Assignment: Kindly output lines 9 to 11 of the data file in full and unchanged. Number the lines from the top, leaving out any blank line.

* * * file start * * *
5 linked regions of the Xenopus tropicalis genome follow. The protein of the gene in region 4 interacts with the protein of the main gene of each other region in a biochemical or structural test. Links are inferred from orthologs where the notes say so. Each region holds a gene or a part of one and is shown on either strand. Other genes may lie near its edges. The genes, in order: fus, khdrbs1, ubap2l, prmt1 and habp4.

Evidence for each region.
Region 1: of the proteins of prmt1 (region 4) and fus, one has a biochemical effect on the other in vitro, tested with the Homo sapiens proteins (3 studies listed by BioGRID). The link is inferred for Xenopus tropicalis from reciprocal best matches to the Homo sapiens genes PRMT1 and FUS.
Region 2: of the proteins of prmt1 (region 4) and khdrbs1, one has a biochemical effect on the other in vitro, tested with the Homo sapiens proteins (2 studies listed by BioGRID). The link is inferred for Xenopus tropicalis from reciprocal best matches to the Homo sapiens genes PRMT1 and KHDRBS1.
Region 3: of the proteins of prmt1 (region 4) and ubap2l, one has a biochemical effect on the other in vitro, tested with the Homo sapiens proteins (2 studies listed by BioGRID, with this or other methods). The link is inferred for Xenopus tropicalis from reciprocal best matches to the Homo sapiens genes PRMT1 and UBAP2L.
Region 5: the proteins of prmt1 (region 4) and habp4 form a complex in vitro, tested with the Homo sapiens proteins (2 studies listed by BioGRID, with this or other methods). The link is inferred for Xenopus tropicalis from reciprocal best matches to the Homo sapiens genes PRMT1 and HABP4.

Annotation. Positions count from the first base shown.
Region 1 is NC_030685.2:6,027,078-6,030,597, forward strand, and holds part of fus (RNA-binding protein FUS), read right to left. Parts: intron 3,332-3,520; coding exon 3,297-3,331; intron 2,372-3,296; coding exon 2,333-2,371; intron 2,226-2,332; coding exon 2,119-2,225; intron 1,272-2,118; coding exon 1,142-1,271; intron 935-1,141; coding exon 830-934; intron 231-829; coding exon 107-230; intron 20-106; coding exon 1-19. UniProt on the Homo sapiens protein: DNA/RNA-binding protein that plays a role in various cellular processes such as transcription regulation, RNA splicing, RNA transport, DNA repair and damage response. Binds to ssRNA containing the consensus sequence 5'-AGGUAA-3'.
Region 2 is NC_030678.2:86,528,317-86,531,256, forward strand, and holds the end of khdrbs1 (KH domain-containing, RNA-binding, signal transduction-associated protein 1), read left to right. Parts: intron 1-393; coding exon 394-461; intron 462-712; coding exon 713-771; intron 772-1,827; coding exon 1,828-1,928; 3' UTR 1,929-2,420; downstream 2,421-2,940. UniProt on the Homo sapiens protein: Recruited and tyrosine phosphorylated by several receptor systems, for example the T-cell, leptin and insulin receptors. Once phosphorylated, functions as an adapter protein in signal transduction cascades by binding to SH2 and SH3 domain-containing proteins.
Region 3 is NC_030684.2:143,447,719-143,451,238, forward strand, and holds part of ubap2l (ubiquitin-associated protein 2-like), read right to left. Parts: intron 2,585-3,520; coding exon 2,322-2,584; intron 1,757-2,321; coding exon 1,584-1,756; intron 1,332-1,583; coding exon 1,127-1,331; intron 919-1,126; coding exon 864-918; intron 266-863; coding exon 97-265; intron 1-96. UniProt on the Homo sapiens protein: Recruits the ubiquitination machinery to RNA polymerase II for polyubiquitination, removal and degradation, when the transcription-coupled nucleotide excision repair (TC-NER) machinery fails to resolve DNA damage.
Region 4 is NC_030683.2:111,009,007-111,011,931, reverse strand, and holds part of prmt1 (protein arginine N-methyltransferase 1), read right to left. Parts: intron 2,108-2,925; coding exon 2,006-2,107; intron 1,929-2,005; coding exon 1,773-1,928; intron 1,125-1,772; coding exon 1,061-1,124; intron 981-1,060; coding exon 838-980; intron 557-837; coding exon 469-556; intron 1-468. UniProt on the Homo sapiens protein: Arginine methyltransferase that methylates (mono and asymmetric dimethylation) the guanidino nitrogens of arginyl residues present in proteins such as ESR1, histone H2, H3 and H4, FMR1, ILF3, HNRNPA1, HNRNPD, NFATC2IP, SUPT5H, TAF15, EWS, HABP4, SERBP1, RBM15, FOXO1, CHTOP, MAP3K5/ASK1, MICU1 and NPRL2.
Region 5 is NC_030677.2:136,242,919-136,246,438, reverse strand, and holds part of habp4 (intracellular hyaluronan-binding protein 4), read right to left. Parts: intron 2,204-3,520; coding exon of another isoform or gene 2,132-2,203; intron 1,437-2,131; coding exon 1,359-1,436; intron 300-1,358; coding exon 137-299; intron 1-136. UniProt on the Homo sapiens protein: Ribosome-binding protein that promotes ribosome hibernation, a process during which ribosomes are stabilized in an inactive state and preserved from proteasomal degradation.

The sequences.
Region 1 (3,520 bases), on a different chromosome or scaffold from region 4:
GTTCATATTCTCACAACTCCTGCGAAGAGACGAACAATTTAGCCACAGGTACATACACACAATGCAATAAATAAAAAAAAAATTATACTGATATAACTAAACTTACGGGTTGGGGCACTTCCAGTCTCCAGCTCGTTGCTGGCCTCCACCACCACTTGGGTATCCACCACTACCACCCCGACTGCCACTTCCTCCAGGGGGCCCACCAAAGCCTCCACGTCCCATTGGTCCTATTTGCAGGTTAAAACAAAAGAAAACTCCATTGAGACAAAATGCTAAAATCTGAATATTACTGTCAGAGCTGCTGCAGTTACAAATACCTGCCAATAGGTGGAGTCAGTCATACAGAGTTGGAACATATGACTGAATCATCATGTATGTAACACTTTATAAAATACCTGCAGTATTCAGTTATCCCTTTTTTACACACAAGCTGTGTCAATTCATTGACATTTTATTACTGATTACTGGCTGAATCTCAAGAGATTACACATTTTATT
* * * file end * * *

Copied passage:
Region 2 is NC_030678.2:86,528,317-86,531,256, forward strand, and holds the end of khdrbs1 (KH domain-containing, RNA-binding, signal transduction-associated protein 1), read left to right. Parts: intron 1-393; coding exon 394-461; intron 462-712; coding exon 713-771; intron 772-1,827; coding exon 1,828-1,928; 3' UTR 1,929-2,420; downstream 2,421-2,940. UniProt on the Homo sapiens protein: Recruited and tyrosine phosphorylated by several receptor systems, for example the T-cell, leptin and insulin receptors. Once phosphorylated, functions as an adapter protein in signal transduction cascades by binding to SH2 and SH3 domain-containing proteins.
Region 3 is NC_030684.2:143,447,719-143,451,238, forward strand, and holds part of ubap2l (ubiquitin-associated protein 2-like), read right to left. Parts: intron 2,585-3,520; coding exon 2,322-2,584; intron 1,757-2,321; coding exon 1,584-1,756; intron 1,332-1,583; coding exon 1,127-1,331; intron 919-1,126; coding exon 864-918; intron 266-863; coding exon 97-265; intron 1-96. UniProt on the Homo sapiens protein: Recruits the ubiquitination machinery to RNA polymerase II for polyubiquitination, removal and degradation, when the transcription-coupled nucleotide excision repair (TC-NER) machinery fails to resolve DNA damage.
Region 4 is NC_030683.2:111,009,007-111,011,931, reverse strand, and holds part of prmt1 (protein arginine N-methyltransferase 1), read right to left. Parts: intron 2,108-2,925; coding exon 2,006-2,107; intron 1,929-2,005; coding exon 1,773-1,928; intron 1,125-1,772; coding exon 1,061-1,124; intron 981-1,060; coding exon 838-980; intron 557-837; coding exon 469-556; intron 1-468. UniProt on the Homo sapiens protein: Arginine methyltransferase that methylates (mono and asymmetric dimethylation) the guanidino nitrogens of arginyl residues present in proteins such as ESR1, histone H2, H3 and H4, FMR1, ILF3, HNRNPA1, HNRNPD, NFATC2IP, SUPT5H, TAF15, EWS, HABP4, SERBP1, RBM15, FOXO1, CHTOP, MAP3K5/ASK1, MICU1 and NPRL2.